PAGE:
This video presents a glimpse into the process of the 'Remnant Emergency Artlab' - held in Sydney in November 2010. The outcome is called the Botanical Gardens Xtension.
This short film firstly lays out an seemingly intractable problem of managing flying foxes in a big city like Sydney. In Australia flying foxes are yet another threatened species - and yet one which is ecologically essential because of their critical pollination and seed spreading services. These flying foxes (predominantly the grey headed species) congregate in large numbers to sleep during the day in the Sydney Botanical Gardens. Through the inadvertent mechanical damage caused by large numbers of foxes, they are damaging the heritage trees there.
The video suggests that, instead of the current solution which is to remove them all using industrial noise, that the idea/concept of what a Botanical Gardens should be extended - removing the separations between current institutions and acknowledging the immense ecological services the gardens provide beyond the conservation of plants.
Our provocative idea is to extend the gardens throughout the city - and to focus key developments in areas adjacent to the gardens - in this case a harbour front site called 'Barangaroo' - South of the Sydney Harbour Bridge - a current a hot topic of conversation in Sydney. What is envisaged there at the site is the development of a new ecological park - in essence an Xtension of the idea of a botanical gardens into one one that actively attracts the flying fox colony to it - by creating favourable conditions for the bats through a mix of vegetation and temporary perching/hanging structures. By welcoming them as the extraordinary ecological and tourist asset that they are - the bat migration nightly from Barangaroo becomes one of Sydey's most important and cherished tourist attractions.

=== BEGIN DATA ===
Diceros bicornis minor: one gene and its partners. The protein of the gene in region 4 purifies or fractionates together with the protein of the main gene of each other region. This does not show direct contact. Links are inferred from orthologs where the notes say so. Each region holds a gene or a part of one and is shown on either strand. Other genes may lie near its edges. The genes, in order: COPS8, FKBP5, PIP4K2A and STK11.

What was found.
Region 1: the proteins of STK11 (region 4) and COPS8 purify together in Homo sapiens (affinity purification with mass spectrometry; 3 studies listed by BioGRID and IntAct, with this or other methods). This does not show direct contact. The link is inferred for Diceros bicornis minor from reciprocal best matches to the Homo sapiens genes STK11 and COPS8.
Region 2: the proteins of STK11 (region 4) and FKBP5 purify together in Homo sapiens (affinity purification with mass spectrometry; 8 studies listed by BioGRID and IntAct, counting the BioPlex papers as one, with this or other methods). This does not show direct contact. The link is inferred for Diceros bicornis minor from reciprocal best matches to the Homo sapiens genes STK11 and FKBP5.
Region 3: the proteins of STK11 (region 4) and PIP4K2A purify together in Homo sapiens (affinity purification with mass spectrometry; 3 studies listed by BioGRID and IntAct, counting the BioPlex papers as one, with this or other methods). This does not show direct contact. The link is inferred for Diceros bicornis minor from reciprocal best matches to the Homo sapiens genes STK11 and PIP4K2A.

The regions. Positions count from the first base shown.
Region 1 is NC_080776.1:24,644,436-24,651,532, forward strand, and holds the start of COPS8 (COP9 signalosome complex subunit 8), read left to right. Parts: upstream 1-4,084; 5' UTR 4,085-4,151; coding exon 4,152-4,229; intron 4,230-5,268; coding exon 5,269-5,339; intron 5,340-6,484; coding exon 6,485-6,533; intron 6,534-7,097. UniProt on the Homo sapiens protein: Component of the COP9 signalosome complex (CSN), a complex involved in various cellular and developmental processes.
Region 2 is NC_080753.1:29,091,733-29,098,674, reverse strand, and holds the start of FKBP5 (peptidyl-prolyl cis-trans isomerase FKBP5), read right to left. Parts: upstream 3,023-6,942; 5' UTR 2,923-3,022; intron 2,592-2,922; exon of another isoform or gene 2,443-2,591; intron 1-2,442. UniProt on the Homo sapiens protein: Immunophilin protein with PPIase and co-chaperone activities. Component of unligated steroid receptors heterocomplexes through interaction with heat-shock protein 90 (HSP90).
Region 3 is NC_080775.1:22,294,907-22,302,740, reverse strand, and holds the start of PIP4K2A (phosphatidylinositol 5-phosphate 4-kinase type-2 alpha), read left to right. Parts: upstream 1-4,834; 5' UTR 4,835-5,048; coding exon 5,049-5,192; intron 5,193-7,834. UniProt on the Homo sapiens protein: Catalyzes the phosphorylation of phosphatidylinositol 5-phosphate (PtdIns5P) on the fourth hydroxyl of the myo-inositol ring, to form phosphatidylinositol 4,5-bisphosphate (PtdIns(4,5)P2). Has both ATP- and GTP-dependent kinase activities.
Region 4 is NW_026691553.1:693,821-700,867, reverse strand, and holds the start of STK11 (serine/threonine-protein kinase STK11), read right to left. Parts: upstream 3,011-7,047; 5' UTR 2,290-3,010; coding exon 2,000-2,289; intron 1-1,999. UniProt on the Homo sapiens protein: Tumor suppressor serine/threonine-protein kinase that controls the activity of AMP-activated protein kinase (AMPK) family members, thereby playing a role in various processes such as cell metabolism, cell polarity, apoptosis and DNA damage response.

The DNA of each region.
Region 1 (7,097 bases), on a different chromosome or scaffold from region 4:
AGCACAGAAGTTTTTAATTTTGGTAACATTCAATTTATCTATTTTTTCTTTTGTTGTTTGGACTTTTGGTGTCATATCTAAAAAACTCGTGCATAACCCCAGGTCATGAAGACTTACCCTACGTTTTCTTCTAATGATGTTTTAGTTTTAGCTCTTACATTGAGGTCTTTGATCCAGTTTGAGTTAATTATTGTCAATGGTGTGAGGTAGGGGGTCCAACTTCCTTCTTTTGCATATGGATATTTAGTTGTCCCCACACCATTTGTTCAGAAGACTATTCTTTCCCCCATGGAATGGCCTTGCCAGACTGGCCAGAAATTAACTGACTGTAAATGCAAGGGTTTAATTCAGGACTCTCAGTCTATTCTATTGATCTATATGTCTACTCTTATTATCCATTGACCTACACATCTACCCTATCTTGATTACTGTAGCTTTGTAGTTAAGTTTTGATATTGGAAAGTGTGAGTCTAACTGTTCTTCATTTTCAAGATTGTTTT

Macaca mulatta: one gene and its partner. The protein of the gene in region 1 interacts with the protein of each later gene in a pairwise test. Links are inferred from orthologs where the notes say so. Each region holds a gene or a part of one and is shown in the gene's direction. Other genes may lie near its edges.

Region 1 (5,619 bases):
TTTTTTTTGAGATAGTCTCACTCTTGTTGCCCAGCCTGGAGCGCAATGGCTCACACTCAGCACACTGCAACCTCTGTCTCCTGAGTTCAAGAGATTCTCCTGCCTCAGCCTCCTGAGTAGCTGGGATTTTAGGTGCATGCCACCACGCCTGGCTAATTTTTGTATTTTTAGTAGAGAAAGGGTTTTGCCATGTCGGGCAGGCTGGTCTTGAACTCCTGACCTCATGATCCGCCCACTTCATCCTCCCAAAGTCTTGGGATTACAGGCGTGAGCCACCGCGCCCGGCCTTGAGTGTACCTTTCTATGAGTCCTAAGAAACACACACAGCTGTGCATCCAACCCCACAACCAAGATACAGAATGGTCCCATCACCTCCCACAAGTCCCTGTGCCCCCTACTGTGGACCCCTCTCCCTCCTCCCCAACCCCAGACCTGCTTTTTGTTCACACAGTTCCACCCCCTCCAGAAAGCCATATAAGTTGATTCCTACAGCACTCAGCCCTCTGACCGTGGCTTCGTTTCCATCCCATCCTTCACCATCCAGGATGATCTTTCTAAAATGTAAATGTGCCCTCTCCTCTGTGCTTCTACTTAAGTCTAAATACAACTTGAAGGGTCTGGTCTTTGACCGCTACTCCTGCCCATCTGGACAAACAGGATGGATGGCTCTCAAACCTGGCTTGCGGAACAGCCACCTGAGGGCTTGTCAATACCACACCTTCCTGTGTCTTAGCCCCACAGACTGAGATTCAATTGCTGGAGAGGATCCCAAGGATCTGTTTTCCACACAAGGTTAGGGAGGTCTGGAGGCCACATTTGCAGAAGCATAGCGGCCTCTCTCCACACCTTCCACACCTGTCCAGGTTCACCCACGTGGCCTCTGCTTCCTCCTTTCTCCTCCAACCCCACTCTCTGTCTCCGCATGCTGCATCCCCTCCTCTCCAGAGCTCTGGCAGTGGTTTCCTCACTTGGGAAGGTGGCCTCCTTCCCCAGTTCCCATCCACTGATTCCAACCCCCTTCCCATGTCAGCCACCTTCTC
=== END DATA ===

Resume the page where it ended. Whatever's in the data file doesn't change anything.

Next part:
See also http://www.xtension.cc for the fuller artistic vision.
The video was shot and edited by filmmaker James Muller and features the input of the entire Sydney team: who are
Professor Tony Fry, Design Futures, Griffith University, Brisbane
Collaborating in Sydney with UTS academics Dr. Lian Loke and Dr. Lizzie Muller aided by Holly Williams and Tania Creighton of UTS Gallery - where this work is on show till December 10th 2010.
Other experts and participants who have contributed to this film and vision have included:
Leading Bat Ecologists Peggy Eby and Kerryn Parry Jones,
Professor Deborah Rose (Macquarie Uni),
Zoo Architect David Hancocks,
John Martin (Royal Botanical Gardens Trust) and
architects Tom Rivard, Allison Earl,
Sarah Waterson (UWS),
Caitlin McGee & Tania Leimbach (UTS Institute of Sustainable Futures)